Sunday, September 26, 2010

Storytime: The Boy Who Ate The Walnut

Once upon a time there was a little boy. He was alternatively serious and smiling, like the most intelligent little boys are. He had deep founts of intention mixed with jags of utter and complete impulse. He did things without thinking, and did not do other things because he thought too much. His wardrobe consisted of t-shirts he found funny, and pants with double seams, in case one seam were to rip.

His mother kept nothing but diet food in the house. Celery sticks and smelly shakes. Thin granola bars and fibrous cereals. He could never eat enough, his growing frame needed calories and more calories. He was always hungry.

When he was six, he was sitting in his classroom, tiled linoleum floors and high pastel painted walls like any other public school room. As always, he was starving. In the very corner of the floor, there was a small patch of dust, where the scythe like long broom of the custodian had missed, was designed to miss always. And in that corner, among the dust bunnies, he spotted a walnut. Not in the shell but the very nut of it, exposed. And he couldn't help himself, he didn't even think about it, but picked it up and ate it. He immediately regretted it, the inside of his mouth turned sour.

When he was seven or eight, he was hanging out at the playground, on the roundabout. He couldn't spin it around himself, more than one kid was needed to run and get it going enough. So instead he lay at the center of it, staring at the sky. He noticed something shining at the center of it, where the pole met the ground, and reaching with his grubby little fingers, he found a Chunky bar. Still immaculately wrapped in its silver and red foil. He ran home with it, and hid it from his parents by camping out in the garage to eat it. It was rock hard, so he used a screwdriver to break pieces off of it, in the musky darkness.

In high school, he joined the swim team. Now more than ever, he could not eat enough. His body was screaming for carbs, protein, sugars, fats. He went to the store and bought enough materials to make ten huge sub sandwiches. When he took it home and put it in the fridge, his mother screamed at him. "What if your father eats it!" she yelled, constantly concerned about his father's heart, which was probably going to give out early, like his father's father's had. He looked her in the face, a tall rangy boy at the height of his adolescence, and told her he would continue to buy this stuff and bring it home if she refused to put real food in the house.

His early job history was full of food. He was fired from the gas station for eating all the beef jerky. He was fired from McDonalds for eating chicken nuggets. The deli fired him for eating all the matzoh balls and way too many pickles from the barrel. The grocery store fired him for once again eating too much beef jerky.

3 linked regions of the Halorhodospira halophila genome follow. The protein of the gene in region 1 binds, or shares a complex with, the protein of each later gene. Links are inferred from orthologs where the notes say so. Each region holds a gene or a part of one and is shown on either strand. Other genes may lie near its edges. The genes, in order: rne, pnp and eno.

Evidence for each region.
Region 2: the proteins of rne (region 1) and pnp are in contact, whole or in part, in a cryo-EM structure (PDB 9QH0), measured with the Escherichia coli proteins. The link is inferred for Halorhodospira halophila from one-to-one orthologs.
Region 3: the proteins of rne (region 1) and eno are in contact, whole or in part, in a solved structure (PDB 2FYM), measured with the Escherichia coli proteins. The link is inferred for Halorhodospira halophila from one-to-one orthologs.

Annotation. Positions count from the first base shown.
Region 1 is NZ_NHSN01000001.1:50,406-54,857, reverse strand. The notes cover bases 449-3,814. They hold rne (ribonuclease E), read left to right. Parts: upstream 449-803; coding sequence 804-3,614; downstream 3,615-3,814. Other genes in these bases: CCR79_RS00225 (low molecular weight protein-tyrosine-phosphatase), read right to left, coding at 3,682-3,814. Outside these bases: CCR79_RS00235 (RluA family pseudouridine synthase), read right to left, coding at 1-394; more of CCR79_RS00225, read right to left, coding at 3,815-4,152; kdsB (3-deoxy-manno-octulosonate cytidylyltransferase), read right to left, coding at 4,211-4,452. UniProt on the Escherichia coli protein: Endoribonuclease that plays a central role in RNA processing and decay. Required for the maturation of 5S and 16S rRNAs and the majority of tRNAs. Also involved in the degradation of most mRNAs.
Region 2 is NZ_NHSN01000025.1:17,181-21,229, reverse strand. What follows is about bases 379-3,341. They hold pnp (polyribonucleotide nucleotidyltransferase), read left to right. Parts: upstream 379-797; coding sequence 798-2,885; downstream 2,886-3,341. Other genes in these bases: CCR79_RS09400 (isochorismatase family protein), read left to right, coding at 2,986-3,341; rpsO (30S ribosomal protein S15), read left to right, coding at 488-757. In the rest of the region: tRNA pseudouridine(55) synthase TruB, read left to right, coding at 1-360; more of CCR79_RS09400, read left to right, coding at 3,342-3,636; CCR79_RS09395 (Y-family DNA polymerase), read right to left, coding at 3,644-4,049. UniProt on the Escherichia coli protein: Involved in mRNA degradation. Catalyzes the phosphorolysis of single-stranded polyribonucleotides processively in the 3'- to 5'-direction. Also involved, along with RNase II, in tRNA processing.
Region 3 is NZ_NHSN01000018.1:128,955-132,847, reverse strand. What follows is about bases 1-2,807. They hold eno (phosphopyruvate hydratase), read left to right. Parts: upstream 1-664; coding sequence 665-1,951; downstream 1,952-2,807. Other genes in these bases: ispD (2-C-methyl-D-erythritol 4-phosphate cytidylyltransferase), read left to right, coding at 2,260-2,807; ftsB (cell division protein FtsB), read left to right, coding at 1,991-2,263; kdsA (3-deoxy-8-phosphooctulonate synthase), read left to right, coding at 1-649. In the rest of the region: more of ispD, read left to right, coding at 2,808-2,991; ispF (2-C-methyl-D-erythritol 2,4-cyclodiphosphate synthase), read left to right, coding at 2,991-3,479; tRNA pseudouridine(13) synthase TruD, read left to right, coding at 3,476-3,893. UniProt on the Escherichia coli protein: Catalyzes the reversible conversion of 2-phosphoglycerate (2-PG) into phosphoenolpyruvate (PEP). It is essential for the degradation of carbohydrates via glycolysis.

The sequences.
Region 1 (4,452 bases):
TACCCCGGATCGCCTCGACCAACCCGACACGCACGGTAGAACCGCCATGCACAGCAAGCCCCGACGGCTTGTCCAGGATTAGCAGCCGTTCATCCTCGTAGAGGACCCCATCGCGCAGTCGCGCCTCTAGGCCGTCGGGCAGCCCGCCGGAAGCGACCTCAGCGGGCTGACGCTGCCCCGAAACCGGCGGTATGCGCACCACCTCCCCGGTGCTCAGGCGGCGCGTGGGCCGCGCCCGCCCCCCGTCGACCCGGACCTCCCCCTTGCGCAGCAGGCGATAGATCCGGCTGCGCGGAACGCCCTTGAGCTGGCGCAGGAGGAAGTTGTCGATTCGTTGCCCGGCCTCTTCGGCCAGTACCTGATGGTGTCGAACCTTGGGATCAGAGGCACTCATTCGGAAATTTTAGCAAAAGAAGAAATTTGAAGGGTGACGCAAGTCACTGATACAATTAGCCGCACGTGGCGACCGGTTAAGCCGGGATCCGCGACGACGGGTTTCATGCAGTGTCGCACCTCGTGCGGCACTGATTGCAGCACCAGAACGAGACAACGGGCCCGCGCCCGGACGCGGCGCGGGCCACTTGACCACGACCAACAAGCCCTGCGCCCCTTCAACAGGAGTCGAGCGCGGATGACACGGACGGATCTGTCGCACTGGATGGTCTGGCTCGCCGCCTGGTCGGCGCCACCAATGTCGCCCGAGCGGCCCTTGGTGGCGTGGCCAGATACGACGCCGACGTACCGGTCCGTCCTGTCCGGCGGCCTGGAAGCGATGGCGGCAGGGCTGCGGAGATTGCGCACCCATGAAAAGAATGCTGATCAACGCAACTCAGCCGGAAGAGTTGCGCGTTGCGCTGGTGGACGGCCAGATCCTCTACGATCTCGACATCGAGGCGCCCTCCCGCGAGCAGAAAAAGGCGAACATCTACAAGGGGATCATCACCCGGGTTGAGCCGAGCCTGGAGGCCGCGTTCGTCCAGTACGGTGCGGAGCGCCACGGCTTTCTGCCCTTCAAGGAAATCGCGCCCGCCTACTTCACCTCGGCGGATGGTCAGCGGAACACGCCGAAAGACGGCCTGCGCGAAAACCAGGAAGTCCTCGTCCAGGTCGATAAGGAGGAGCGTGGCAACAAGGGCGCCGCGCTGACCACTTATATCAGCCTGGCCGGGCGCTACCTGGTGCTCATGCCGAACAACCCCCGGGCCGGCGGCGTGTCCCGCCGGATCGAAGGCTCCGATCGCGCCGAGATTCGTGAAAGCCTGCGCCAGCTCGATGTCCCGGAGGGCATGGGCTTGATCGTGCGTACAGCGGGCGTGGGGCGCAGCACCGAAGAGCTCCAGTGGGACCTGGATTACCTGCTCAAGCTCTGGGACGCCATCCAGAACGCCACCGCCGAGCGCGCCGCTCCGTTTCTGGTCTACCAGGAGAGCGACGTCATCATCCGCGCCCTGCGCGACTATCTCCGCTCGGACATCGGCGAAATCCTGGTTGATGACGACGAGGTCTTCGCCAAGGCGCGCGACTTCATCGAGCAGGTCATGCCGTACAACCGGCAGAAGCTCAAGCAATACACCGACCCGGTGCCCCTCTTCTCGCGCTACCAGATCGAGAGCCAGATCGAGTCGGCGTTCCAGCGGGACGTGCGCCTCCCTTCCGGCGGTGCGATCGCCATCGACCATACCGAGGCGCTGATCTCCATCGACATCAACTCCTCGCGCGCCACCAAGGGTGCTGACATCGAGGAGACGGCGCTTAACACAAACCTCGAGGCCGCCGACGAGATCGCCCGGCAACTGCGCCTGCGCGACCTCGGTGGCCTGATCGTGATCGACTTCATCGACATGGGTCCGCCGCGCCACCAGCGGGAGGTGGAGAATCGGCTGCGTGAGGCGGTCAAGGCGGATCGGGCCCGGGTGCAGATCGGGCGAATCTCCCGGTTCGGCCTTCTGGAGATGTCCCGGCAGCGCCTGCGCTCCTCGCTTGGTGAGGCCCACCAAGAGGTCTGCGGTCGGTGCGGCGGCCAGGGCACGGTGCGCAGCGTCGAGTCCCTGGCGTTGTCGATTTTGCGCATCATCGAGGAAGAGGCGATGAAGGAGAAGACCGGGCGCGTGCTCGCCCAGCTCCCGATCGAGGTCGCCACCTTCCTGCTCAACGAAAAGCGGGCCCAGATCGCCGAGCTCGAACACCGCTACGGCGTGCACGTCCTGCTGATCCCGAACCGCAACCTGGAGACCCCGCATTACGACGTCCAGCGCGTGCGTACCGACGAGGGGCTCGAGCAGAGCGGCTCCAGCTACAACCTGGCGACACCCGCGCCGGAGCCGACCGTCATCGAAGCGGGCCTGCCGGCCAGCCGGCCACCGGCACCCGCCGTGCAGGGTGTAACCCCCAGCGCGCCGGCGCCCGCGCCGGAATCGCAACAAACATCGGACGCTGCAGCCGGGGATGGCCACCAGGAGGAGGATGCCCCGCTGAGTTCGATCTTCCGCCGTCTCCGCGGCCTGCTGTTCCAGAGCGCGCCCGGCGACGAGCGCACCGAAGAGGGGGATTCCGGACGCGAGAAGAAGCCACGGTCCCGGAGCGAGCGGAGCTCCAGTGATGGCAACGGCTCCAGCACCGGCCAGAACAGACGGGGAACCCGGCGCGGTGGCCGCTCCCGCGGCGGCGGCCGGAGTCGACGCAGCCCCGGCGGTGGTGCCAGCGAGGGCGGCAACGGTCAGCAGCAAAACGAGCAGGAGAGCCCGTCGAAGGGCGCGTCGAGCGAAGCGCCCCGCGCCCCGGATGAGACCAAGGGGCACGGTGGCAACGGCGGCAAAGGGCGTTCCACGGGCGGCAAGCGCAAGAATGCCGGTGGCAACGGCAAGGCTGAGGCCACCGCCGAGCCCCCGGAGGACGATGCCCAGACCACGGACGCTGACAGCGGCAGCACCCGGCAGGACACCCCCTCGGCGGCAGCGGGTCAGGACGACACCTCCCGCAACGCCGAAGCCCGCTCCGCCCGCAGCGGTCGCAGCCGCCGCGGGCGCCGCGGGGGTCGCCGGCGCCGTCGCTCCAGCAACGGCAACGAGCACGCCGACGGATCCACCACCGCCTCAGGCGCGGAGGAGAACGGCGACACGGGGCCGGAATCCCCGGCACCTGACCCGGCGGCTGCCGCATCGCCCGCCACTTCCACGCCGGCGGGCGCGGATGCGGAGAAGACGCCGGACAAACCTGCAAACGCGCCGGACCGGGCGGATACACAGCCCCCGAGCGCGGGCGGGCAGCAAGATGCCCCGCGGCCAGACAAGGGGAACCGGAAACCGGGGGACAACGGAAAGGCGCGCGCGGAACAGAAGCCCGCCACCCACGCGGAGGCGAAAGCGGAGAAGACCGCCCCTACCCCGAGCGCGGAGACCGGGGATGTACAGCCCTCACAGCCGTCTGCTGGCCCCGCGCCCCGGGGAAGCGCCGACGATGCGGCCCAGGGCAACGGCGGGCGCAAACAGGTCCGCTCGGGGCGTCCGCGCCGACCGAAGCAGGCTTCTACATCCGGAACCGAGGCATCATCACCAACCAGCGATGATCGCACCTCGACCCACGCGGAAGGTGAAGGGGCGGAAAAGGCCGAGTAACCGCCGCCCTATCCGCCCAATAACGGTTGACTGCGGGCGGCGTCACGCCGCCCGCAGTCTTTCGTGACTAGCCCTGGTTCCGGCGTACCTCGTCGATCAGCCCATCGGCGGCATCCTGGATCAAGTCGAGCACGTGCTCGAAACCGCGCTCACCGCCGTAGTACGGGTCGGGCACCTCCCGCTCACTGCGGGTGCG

Finally finding a non-food related career he was good at, his adult fridge was no better. Jars and jars of pickles. Nothing but plastic containers of oily olives. Wholesale cartons of his beloved Chunky bars.

At the height of his bachelorhood diet, nothing but pizza, steaks, homemade jerky, home-brewed beer, 8 pieces of french toast in the morning and jars of Vienna sausages as snacks, he met a girl who could eat nothing. At first, she was fine, ate ice creams and fried things and mochas. But as she got older, and they fell in love year after year, her body changed, rejecting everything. First no dairy. No meat. No gluten. No sugar. No caffeine. No alcohol. No butter. Her body became a battlezone of chemicals and one after another, she became the girl who lived on nothing. As if his gluttony touched her, and transferred to her, but changed and mutated, canceled each other out. She was the antidote that is just another virus itself, would make her sick without the disease to fight, would be meaningless and deadly on its own, but had purpose when there was something to push back. They lived together, the boy who ate everything and the girl who ate nothing, and between them found a balance, that resulted bags of strange candy lying around everywhere. But it worked. He finally had enough calories.


  1. jack spratt could eat no fat. his wife could eat no lean. so, between them both, they licked the platter clean.

    wv: eylak: eylak the iq to totally get the story (but i like it)

  2. So, do you just eat cinnamon bears?

    Really well written.


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